205 F.3d 720 (4th Cir. 2000), 98-4208, United States v. Wilson

Docket Nº:98-4208 (CR-97-919).
Citation:205 F.3d 720
Party Name:UNITED STATES OF AMERICA, Plaintiff-Appellee, v. WILEY GENE WILSON, Defendant-Appellant.
Case Date:March 07, 2000
Court:United States Courts of Appeals, Court of Appeals for the Fourth Circuit

Page 720

205 F.3d 720 (4th Cir. 2000)



WILEY GENE WILSON, Defendant-Appellant.

No. 98-4208 (CR-97-919).

United States Court of Appeals, Fourth Circuit

March 7, 2000

Submittted: February 23, 2000.

Filed: March 14, 2000.

Appeal from the United States District Court for the District of South Carolina, at Florence.

Cameron McGowan Currie, District Judge.

Page 721

COUNSEL ARGUED: Carolyn A. Dubay, Christopher G. Browning, Jr., HUNTON & WILLIAMS, Raleigh, North Carolina, for Appellant. William Earl Day, II, Assistant United States Attorney, Florence, South Carolina, for Appellee. ON BRIEF: J. Rene Josey, United States Attorney, Florence, South Carolina, for Appellee.


Vacated by published opinion. Judge Michael wrote the opinion, in which Chief Judge Wilkinson, Judge Widener, Judge Murnaghan, Judge Wilkins, Judge Niemeyer, Judge Luttig, Judge Williams, Judge Motz, Judge Traxler, and Judge King joined.


MICHAEL, Circuit Judge:

Wiley Gene Wilson appeals his conviction and sentence for possessing a firearm while he was a felon and fugitive, in violation of 18 U.S.C. § 922(g)(1), (2). Wilson argues that the district court erred in admitting the firearm into evidence over his objection that it had been obtained as the result of an unconstitutional automobile stop. Because we agree that the firearm should have been excluded, we vacate Wilson's conviction.


This appeal turns on the undisputed facts that led a policeman to stop Wilson's car in South Carolina on April 2, 1997. The story, however, begins a few months earlier, on August 16, 1996, when Wilson was released from the Nevada State Prison after completing a sentence for larceny and burglary. He went immediately to live with his sister and brother-in-law in Crystal City, Missouri, where he resumed serving a term of supervised release on an earlier federal conviction for escape from a halfway house. On August 24, 1996, soon after he arrived in Missouri, Wilson got into a dustup with his relatives, and he was arrested and jailed for disturbing the peace. Wilson was released after a few hours, and two days later (August 26, 1996) he went to Las Vegas. On October 10, 1996, a federal warrant was issued for

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his arrest on the charge that he had violated his supervised release by failing to report the August 1996 arrest to his probation officer and by leaving Missouri without permission.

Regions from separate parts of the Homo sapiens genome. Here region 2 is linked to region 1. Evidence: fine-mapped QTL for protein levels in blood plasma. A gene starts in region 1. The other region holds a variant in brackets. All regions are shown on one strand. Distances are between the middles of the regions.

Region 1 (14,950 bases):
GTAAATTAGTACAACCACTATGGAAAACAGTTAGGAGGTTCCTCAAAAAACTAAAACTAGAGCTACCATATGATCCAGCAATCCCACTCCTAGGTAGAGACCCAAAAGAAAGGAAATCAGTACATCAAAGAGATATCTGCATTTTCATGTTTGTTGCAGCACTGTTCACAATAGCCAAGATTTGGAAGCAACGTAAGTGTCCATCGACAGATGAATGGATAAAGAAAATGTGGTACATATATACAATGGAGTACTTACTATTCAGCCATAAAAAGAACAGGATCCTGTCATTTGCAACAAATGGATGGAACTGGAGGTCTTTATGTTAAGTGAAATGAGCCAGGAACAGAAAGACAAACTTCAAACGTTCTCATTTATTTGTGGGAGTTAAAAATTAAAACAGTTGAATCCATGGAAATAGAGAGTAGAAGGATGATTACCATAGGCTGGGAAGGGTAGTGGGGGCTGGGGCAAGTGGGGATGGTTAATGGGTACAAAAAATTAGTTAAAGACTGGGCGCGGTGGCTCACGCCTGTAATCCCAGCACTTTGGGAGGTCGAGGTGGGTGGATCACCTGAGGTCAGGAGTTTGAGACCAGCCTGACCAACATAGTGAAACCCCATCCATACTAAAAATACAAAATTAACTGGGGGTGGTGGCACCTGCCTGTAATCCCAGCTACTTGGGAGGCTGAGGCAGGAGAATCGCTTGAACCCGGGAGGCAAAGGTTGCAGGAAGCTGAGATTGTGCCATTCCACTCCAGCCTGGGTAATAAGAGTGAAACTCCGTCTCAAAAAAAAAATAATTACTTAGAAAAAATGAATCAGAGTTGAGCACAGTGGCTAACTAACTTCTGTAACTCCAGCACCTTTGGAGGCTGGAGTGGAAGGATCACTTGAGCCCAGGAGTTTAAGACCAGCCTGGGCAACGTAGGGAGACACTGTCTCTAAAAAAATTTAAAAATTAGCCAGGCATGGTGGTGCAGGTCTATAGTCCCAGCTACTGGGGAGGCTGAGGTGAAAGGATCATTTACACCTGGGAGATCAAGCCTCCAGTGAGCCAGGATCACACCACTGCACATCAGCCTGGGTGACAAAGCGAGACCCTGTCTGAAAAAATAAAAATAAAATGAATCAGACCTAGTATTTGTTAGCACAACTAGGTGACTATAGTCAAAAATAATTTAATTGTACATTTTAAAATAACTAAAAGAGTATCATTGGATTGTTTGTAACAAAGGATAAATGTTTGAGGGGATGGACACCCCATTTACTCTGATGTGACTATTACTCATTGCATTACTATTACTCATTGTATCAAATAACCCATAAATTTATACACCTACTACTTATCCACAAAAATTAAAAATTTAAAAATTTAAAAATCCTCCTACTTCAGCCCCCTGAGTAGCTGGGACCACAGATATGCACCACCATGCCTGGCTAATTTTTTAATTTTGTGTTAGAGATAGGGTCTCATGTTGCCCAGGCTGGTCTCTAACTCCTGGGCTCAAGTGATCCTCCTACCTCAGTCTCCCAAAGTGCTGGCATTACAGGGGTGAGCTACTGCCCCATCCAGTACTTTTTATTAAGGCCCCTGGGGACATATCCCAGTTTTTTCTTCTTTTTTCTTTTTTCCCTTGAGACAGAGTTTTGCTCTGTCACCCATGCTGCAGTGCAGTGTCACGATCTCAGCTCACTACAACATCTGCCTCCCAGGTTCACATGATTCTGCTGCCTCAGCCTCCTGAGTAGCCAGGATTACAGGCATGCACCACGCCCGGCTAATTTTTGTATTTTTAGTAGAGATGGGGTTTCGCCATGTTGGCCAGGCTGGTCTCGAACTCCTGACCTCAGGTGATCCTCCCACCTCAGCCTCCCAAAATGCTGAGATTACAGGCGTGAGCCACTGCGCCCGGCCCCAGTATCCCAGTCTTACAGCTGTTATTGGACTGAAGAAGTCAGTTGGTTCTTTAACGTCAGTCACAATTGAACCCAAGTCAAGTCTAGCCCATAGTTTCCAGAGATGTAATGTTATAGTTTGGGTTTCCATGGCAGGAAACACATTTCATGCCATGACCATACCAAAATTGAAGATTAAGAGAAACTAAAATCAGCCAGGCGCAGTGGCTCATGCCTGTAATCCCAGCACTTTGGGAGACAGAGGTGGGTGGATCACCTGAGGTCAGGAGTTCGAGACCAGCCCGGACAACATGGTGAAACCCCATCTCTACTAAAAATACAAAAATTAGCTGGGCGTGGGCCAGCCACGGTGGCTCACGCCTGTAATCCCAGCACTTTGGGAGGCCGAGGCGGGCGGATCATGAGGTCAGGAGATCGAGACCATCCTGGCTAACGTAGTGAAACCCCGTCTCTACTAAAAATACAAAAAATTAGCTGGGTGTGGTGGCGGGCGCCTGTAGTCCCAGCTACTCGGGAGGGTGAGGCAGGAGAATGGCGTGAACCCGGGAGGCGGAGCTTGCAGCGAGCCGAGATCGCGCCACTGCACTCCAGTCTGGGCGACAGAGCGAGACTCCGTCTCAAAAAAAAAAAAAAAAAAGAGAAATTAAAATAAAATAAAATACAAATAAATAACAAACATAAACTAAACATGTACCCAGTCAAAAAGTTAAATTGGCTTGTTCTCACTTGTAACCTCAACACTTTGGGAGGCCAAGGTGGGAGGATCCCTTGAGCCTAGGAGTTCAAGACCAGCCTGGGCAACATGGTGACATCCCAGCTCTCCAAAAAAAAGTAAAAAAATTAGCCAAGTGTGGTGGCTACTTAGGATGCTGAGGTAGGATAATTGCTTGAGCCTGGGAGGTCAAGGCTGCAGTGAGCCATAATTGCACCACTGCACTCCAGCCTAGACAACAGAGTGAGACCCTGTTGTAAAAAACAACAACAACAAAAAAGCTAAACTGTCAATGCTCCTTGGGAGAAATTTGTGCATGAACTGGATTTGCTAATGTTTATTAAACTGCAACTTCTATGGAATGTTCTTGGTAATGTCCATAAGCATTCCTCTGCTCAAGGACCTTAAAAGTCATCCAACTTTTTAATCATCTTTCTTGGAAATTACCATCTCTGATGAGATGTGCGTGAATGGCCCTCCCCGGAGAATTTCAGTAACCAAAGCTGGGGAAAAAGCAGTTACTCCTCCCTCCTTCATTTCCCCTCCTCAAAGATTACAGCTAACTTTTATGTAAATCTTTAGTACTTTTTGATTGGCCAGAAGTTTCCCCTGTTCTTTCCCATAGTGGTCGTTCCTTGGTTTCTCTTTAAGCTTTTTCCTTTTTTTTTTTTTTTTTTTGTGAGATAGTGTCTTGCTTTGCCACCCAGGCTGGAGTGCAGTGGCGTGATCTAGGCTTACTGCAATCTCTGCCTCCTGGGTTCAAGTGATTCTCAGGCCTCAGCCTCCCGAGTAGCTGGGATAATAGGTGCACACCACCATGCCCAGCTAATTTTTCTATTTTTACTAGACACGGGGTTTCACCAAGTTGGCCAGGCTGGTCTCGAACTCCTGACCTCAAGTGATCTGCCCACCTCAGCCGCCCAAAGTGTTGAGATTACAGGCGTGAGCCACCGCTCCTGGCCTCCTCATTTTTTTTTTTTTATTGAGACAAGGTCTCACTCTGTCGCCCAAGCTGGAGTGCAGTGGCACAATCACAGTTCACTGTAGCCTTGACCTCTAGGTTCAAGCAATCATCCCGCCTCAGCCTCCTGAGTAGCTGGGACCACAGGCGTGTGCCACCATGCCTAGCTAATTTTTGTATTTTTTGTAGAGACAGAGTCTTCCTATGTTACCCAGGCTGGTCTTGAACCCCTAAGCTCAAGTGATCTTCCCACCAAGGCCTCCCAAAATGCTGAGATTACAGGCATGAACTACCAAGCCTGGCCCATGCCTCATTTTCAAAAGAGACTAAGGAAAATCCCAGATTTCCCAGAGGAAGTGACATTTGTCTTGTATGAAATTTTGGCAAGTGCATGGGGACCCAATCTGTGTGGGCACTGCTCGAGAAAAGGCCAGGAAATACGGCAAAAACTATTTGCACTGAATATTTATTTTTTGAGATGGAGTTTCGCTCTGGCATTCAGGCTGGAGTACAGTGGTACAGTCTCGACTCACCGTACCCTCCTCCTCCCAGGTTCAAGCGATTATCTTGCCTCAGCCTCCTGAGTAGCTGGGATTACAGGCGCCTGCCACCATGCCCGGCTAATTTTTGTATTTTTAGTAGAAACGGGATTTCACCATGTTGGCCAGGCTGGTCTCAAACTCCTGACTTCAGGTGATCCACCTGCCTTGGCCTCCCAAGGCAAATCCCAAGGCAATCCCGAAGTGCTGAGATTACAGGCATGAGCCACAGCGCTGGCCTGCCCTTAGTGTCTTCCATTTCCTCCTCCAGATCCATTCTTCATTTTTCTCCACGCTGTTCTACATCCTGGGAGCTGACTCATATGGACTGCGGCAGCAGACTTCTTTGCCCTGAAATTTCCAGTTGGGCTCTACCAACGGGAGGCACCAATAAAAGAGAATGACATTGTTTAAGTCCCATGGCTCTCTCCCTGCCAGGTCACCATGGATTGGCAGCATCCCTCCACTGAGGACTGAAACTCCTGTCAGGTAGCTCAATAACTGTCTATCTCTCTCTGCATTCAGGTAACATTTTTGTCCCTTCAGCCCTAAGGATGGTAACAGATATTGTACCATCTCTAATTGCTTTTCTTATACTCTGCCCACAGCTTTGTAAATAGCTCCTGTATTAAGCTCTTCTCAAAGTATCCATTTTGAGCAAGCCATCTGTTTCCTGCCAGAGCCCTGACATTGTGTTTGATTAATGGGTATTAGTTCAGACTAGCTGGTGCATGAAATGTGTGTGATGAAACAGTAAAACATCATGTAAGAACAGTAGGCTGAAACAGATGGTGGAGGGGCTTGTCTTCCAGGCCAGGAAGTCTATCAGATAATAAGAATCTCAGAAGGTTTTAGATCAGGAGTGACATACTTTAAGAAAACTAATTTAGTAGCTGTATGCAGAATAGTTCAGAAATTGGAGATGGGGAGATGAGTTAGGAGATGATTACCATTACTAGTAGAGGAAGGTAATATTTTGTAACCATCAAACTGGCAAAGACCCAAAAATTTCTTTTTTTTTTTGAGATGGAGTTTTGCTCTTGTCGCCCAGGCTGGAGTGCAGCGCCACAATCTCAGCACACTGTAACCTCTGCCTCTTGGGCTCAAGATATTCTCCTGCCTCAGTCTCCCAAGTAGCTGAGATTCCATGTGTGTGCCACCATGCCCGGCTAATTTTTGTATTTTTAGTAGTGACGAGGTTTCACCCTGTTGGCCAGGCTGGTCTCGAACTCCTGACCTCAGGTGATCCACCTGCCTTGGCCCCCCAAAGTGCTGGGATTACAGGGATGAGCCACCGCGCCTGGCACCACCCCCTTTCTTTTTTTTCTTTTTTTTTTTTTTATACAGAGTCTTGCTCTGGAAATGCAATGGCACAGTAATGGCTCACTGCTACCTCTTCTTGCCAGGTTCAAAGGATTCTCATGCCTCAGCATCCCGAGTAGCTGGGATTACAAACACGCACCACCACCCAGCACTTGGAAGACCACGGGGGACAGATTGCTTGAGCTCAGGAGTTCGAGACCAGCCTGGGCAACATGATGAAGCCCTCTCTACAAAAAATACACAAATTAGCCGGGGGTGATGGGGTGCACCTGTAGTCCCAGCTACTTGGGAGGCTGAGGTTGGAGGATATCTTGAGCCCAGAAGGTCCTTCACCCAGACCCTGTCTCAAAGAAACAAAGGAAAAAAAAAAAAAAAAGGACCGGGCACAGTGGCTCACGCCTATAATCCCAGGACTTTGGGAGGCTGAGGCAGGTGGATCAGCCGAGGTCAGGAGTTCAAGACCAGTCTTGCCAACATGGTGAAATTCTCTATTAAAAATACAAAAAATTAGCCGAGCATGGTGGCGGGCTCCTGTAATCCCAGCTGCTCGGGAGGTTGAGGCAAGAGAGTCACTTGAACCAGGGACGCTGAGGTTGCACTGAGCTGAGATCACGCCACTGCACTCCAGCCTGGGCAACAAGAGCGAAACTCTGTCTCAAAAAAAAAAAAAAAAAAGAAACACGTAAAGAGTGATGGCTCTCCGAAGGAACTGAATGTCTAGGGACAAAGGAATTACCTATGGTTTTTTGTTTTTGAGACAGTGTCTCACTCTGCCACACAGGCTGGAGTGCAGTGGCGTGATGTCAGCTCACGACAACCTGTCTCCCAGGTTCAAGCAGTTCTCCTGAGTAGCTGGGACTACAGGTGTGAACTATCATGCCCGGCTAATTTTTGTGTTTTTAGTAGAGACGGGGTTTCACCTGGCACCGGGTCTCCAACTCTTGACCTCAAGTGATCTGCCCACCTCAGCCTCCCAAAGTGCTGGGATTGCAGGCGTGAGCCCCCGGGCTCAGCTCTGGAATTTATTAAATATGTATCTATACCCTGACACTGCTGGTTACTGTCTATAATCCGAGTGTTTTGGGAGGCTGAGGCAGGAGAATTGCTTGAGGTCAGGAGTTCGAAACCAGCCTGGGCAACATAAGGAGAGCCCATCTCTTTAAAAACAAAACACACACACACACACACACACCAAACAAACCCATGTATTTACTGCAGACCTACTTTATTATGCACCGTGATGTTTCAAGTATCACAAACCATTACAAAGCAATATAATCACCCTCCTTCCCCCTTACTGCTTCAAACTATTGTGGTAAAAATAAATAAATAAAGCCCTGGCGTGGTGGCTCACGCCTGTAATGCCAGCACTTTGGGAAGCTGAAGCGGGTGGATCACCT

Wilson managed to evade the authorities and eventually wound up in Pageland, South Carolina, where his wife, Kimberly, and son were living. After Wilson arrived in South Carolina, he decided to buy his wife a car, and on March 31, 1997, he bought a used 1984 Mercury Cougar from a car lot in Monroe, North Carolina. The bill of sale conveyed title to Wiley Gene Wilson and Kimberly Ann Wilson. As required by North Carolina law, the dealer placed a temporary (paper) license tag on the car. Handwritten on the bottom of the tag were its expiration date and the car's make and vehicle identification number. See N.C. Gen. Stat. § 20-79.1.

Two days after the purchase, on the evening of April 2, 1997, Wilson was driving the Cougar on State Route 151 near Pageland, South Carolina. He was on his way to a restaurant with his wife, his son, and his son's girlfriend. A Pageland policeman, Alex McLemore, who was on patrol that evening, happened to overtake the Cougar as it was traveling along Route 151. Officer McLemore noticed that the car had a North Carolina temporary tag, and he began following it. It was dark, and Officer McLemore had his headlights on. The officer followed behind the Cougar for a quarter to half of a mile, but he was unable to read the expiration date on the tag. The officer admitted that he never saw anything illegal about the tag or the operation of the car. There was no evidence that the tag was concealed, improperly displayed, smudged, or faded by age. Solely because he could not read the handwritten expiration date "in the bottom little corner of the paper tag," Officer McLemore signaled for the driver of the Cougar to pull over.

Wilson stopped, got out of the car, and met the officer midway between the two cars. Officer McLemore asked for Wilson's driver's license; Wilson first claimed he did not have a license and later said he had lost it. The officer then went to the front passenger side of the Cougar, where Kimberly Wilson gave him the bill of sale for the car. When the officer saw that Wiley Gene Wilson and Kimberly Ann Wilson were listed as the owners, he asked (Mr.) Wilson if he was Wiley Gene Wilson. Wilson denied that he was, saying that he was Boyd Wilson. Kimberly Wilson, however, confirmed that Wilson was indeed Wiley Gene Wilson. Thereafter, while Officer McLemore's dispatcher was attempting to run a computer check on Wilson, Kimberly Wilson suddenly recognized the officer from a prior meeting. Mrs. Wilson reminded Officer McLemore that she had talked with him in January 1997 when her son was missing and believed to be somewhere in the West with his father, Wiley Wilson. The officer then recalled that he had run a computer check on Wilson on the prior occasion and had discovered a warrant outstanding for his arrest.

Upon realizing that Wilson was a fugitive, Officer McLemore arrested him for driving without a license and without liability insurance. Officer McLemore then searched...

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